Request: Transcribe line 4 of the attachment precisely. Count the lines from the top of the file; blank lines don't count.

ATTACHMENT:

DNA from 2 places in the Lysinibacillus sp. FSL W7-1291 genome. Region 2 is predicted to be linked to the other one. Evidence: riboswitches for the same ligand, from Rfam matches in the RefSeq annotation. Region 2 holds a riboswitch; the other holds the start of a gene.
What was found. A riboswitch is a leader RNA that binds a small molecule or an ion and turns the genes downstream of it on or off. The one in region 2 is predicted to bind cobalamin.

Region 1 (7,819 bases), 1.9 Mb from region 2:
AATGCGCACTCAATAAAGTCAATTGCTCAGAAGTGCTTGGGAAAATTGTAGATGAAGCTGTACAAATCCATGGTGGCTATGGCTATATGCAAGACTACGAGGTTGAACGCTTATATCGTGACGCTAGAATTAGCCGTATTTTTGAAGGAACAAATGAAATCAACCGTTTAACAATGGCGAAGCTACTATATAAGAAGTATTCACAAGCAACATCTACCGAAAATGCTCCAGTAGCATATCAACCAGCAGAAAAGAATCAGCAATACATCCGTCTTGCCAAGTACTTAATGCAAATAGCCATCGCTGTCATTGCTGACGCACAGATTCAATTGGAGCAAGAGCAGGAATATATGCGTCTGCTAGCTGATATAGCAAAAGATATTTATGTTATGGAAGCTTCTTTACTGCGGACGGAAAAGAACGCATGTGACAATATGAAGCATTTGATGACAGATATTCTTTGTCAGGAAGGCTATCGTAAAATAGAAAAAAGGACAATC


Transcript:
AATGCGCACTCAATAAAGTCAATTGCTCAGAAGTGCTTGGGAAAATTGTAGATGAAGCTGTACAAATCCATGGTGGCTATGGCTATATGCAAGACTACGAGGTTGAACGCTTATATCGTGACGCTAGAATTAGCCGTATTTTTGAAGGAACAAATGAAATCAACCGTTTAACAATGGCGAAGCTACTATATAAGAAGTATTCACAAGCAACATCTACCGAAAATGCTCCAGTAGCATATCAACCAGCAGAAAAGAATCAGCAATACATCCGTCTTGCCAAGTACTTAATGCAAATAGCCATCGCTGTCATTGCTGACGCACAGATTCAATTGGAGCAAGAGCAGGAATATATGCGTCTGCTAGCTGATATAGCAAAAGATATTTATGTTATGGAAGCTTCTTTACTGCGGACGGAAAAGAACGCATGTGACAATATGAAGCATTTGATGACAGATATTCTTTGTCAGGAAGGCTATCGTAAAATAGAAAAAAGGACAATC